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Delayed, weak monsoon in store for Mumbai: Skymet

Delayed, weak monsoon in store for Mumbai: Skymet
Delayed, weak monsoon in store for Mumbai: Skymet 1

Skymet has forecast an 8-10 day delay in monsoon from usual onset date of June 10 and deficient rainfall in June-July across Maharashtra (Representational Image)

Mumbaikars may have to face summer heat for a few extra days as monsoon is set to arrive around 8 to 10 days late this year, according to private weather forecasting agency Skymet.

While the usual onset date for southwest monsoon in Mumbai is June 10, a week after the first rains in Kerala, the city is expected to receive first showers between June 15 to 18, or even as late as June 20, Skymet said.

The agency has also predicted a deficient rainfall in June and July across Maharashtra, including several drought-affected areas.

Despite the timely onset of monsoon last year, on June 9, the city is still reeling under acute water shortage due to the long dry spells that followed the initial two months of healthy rainfall.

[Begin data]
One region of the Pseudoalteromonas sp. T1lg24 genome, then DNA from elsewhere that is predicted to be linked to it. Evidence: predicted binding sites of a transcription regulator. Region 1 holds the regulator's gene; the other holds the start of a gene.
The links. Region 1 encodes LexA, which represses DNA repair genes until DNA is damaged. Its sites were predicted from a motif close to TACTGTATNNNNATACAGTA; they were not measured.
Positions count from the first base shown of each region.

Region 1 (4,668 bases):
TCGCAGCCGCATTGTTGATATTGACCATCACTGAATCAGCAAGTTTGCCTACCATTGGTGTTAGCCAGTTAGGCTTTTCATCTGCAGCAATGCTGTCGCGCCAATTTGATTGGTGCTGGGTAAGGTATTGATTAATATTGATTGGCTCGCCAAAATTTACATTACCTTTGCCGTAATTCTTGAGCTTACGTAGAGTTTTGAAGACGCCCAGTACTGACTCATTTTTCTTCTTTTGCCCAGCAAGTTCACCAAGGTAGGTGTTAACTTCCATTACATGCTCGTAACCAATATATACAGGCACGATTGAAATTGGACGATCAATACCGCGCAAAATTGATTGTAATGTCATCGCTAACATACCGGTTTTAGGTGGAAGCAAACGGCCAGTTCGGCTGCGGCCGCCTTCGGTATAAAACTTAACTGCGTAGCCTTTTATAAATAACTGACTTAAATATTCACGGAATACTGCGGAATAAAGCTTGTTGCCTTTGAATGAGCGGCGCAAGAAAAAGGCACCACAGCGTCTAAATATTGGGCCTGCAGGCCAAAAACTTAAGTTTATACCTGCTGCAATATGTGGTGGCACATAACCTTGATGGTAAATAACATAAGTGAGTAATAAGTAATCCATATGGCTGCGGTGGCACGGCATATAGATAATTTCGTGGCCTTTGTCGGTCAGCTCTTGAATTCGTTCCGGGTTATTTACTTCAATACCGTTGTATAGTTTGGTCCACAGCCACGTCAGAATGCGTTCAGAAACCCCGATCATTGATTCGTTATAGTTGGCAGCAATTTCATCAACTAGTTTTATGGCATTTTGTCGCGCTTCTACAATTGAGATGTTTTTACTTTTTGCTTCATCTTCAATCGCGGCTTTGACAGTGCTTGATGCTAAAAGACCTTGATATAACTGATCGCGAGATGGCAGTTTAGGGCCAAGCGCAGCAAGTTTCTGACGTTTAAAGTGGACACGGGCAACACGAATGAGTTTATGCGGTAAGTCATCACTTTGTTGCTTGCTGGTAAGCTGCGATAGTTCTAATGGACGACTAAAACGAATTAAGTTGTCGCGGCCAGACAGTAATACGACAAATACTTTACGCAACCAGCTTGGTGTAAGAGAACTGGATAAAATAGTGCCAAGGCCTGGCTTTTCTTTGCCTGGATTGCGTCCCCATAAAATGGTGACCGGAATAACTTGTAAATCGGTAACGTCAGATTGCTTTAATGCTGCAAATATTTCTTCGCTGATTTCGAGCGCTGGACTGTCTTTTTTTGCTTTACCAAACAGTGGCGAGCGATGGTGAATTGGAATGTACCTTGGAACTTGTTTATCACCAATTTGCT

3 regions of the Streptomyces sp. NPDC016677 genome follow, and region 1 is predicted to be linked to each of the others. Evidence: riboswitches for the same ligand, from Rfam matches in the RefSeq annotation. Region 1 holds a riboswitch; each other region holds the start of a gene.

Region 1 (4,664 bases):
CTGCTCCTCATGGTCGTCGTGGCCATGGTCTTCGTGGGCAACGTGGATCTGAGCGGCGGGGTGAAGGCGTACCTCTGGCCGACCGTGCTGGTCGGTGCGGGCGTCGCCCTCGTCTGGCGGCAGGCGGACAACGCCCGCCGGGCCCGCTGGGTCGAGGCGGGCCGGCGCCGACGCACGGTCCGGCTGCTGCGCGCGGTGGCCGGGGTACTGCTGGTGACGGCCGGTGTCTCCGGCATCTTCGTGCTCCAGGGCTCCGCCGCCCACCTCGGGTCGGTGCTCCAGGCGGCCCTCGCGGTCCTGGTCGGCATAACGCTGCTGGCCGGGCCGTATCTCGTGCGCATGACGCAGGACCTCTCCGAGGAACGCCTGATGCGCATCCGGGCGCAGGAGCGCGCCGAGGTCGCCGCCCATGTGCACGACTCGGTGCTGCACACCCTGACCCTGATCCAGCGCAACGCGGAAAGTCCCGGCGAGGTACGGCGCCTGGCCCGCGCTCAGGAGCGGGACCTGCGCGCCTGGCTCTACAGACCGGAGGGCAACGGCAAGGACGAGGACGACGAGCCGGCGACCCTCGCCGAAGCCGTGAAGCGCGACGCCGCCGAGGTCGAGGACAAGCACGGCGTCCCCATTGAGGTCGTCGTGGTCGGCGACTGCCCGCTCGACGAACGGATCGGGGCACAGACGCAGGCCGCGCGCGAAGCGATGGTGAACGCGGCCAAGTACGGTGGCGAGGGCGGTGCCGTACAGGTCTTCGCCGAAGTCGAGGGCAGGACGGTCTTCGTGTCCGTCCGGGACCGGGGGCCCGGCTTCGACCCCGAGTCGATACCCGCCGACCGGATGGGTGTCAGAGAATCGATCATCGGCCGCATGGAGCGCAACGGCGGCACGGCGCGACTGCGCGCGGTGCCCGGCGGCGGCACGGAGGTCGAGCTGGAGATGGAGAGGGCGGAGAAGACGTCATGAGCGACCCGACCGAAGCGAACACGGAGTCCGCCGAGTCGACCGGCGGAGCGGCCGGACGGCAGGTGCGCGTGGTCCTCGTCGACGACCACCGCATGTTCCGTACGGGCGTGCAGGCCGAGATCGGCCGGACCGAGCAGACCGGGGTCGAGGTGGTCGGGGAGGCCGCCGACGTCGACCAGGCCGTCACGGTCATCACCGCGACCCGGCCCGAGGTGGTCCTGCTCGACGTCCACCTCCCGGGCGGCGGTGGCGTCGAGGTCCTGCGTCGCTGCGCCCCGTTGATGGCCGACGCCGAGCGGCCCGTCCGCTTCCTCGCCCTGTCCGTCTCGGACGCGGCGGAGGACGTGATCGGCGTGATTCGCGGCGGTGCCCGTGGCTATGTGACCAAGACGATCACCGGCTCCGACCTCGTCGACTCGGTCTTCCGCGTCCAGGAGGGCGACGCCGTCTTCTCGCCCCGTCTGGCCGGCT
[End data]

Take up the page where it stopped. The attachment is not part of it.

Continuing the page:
The delayed onset and weak monsoon pose serious concerns for the city and the BMC, which has already imposed a 10 percent water cut in the city to ensure the stock lasts till the start of monsoon.

As of May 12, there’s barely 15 percent water stock reportedly left in the seven lakes supplying water to the city.

Skymet has attributed the delay in onset to a lingering El Niño, a weather phenomenon in which warm ocean temperatures in the equatorial Pacific Ocean can lead to poor rainfall and more heat waves in the subcontinent.

“Our weather models show the strong weather systems that are expected to develop by the first week of June and pave the way for the monsoon, are absent. As a result, the rains could be delayed by at least a week,” Mahesh Palawat, vice-president (meteorology and climate change), Skymet told Hindustan Times.

While heavy rains can be ruled out at the start of monsoon in Mumbai, things are likely to improve later on.

“Overall, Mumbai and Maharashtra will see deficient rain in June and July, but this is expected to improve to normal levels in August and September,” Palawat added.

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